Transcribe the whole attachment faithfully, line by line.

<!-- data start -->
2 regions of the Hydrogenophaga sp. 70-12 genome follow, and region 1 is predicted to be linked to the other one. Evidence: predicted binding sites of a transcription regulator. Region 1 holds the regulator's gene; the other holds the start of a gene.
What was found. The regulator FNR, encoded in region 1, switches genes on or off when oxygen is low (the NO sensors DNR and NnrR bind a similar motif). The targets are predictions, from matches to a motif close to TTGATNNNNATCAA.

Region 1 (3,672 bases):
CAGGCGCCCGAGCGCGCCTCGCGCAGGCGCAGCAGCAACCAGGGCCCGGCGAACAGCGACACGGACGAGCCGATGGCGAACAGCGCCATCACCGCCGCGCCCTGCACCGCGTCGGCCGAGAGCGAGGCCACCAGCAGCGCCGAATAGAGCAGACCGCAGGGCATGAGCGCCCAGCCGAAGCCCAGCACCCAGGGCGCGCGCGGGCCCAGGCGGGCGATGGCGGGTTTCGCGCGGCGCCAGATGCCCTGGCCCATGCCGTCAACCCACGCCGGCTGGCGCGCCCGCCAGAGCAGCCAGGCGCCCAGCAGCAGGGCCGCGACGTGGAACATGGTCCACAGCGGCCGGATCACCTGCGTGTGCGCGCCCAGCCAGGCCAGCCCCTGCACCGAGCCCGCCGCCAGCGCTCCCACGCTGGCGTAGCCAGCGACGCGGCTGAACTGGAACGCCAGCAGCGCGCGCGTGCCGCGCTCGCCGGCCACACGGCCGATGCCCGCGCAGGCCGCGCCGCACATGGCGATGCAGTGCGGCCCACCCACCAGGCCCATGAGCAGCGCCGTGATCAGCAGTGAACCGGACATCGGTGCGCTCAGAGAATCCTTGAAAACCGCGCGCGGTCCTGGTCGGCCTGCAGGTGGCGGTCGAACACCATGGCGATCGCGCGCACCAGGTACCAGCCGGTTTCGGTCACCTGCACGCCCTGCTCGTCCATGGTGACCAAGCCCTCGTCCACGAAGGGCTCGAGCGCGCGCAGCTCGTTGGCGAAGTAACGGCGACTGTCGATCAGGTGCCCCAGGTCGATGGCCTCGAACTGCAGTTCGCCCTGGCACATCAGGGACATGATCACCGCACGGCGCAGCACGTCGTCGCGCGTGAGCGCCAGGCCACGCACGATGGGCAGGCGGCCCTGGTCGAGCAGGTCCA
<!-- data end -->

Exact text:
2 regions of the Hydrogenophaga sp. 70-12 genome follow, and region 1 is predicted to be linked to the other one. Evidence: predicted binding sites of a transcription regulator. Region 1 holds the regulator's gene; the other holds the start of a gene.
What was found. The regulator FNR, encoded in region 1, switches genes on or off when oxygen is low (the NO sensors DNR and NnrR bind a similar motif). The targets are predictions, from matches to a motif close to TTGATNNNNATCAA.

Region 1 (3,672 bases):
CAGGCGCCCGAGCGCGCCTCGCGCAGGCGCAGCAGCAACCAGGGCCCGGCGAACAGCGACACGGACGAGCCGATGGCGAACAGCGCCATCACCGCCGCGCCCTGCACCGCGTCGGCCGAGAGCGAGGCCACCAGCAGCGCCGAATAGAGCAGACCGCAGGGCATGAGCGCCCAGCCGAAGCCCAGCACCCAGGGCGCGCGCGGGCCCAGGCGGGCGATGGCGGGTTTCGCGCGGCGCCAGATGCCCTGGCCCATGCCGTCAACCCACGCCGGCTGGCGCGCCCGCCAGAGCAGCCAGGCGCCCAGCAGCAGGGCCGCGACGTGGAACATGGTCCACAGCGGCCGGATCACCTGCGTGTGCGCGCCCAGCCAGGCCAGCCCCTGCACCGAGCCCGCCGCCAGCGCTCCCACGCTGGCGTAGCCAGCGACGCGGCTGAACTGGAACGCCAGCAGCGCGCGCGTGCCGCGCTCGCCGGCCACACGGCCGATGCCCGCGCAGGCCGCGCCGCACATGGCGATGCAGTGCGGCCCACCCACCAGGCCCATGAGCAGCGCCGTGATCAGCAGTGAACCGGACATCGGTGCGCTCAGAGAATCCTTGAAAACCGCGCGCGGTCCTGGTCGGCCTGCAGGTGGCGGTCGAACACCATGGCGATCGCGCGCACCAGGTACCAGCCGGTTTCGGTCACCTGCACGCCCTGCTCGTCCATGGTGACCAAGCCCTCGTCCACGAAGGGCTCGAGCGCGCGCAGCTCGTTGGCGAAGTAACGGCGACTGTCGATCAGGTGCCCCAGGTCGATGGCCTCGAACTGCAGTTCGCCCTGGCACATCAGGGACATGATCACCGCACGGCGCAGCACGTCGTCGCGCGTGAGCGCCAGGCCACGCACGATGGGCAGGCGGCCCTGGTCGAGCAGGTCCA